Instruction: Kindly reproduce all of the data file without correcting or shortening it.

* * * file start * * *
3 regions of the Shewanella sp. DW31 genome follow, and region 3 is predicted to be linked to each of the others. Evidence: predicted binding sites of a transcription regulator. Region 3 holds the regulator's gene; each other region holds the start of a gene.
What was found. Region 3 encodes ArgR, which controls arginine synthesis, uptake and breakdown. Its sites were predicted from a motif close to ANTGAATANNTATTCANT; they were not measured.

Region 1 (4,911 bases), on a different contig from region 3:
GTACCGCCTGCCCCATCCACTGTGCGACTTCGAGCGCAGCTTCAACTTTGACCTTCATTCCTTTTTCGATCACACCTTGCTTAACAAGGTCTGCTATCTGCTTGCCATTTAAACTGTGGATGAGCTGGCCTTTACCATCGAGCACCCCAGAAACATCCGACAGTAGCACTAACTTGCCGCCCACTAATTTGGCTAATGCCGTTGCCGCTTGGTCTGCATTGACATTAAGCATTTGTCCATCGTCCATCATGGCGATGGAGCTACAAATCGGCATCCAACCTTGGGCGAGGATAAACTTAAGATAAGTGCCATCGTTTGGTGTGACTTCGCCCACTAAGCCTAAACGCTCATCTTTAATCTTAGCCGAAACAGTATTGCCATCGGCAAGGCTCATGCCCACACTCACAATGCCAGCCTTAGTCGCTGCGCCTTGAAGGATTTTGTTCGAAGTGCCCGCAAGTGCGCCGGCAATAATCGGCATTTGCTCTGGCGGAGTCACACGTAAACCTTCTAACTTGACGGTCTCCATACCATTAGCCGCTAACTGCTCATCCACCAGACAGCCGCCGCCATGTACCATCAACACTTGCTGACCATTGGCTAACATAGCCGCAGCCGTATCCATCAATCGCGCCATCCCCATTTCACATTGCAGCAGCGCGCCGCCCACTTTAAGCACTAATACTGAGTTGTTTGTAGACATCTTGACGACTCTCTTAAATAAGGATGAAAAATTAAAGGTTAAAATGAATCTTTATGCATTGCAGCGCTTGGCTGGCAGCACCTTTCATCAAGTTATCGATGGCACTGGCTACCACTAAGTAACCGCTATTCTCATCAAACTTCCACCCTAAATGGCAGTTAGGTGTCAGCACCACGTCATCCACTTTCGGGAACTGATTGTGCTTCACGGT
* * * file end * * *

3 regions of the Shewanella sp. DW31 genome follow, and region 3 is predicted to be linked to each of the others. Evidence: predicted binding sites of a transcription regulator. Region 3 holds the regulator's gene; each other region holds the start of a gene.
What was found. Region 3 encodes ArgR, which controls arginine synthesis, uptake and breakdown. Its sites were predicted from a motif close to ANTGAATANNTATTCANT; they were not measured.

Region 1 (4,911 bases), on a different contig from region 3:
GTACCGCCTGCCCCATCCACTGTGCGACTTCGAGCGCAGCTTCAACTTTGACCTTCATTCCTTTTTCGATCACACCTTGCTTAACAAGGTCTGCTATCTGCTTGCCATTTAAACTGTGGATGAGCTGGCCTTTACCATCGAGCACCCCAGAAACATCCGACAGTAGCACTAACTTGCCGCCCACTAATTTGGCTAATGCCGTTGCCGCTTGGTCTGCATTGACATTAAGCATTTGTCCATCGTCCATCATGGCGATGGAGCTACAAATCGGCATCCAACCTTGGGCGAGGATAAACTTAAGATAAGTGCCATCGTTTGGTGTGACTTCGCCCACTAAGCCTAAACGCTCATCTTTAATCTTAGCCGAAACAGTATTGCCATCGGCAAGGCTCATGCCCACACTCACAATGCCAGCCTTAGTCGCTGCGCCTTGAAGGATTTTGTTCGAAGTGCCCGCAAGTGCGCCGGCAATAATCGGCATTTGCTCTGGCGGAGTCACACGTAAACCTTCTAACTTGACGGTCTCCATACCATTAGCCGCTAACTGCTCATCCACCAGACAGCCGCCGCCATGTACCATCAACACTTGCTGACCATTGGCTAACATAGCCGCAGCCGTATCCATCAATCGCGCCATCCCCATTTCACATTGCAGCAGCGCGCCGCCCACTTTAAGCACTAATACTGAGTTGTTTGTAGACATCTTGACGACTCTCTTAAATAAGGATGAAAAATTAAAGGTTAAAATGAATCTTTATGCATTGCAGCGCTTGGCTGGCAGCACCTTTCATCAAGTTATCGATGGCACTGGCTACCACTAAGTAACCGCTATTCTCATCAAACTTCCACCCTAAATGGCAGTTAGGTGTCAGCACCACGTCATCCACTTTCGGGAACTGATTGTGCTTCACGGT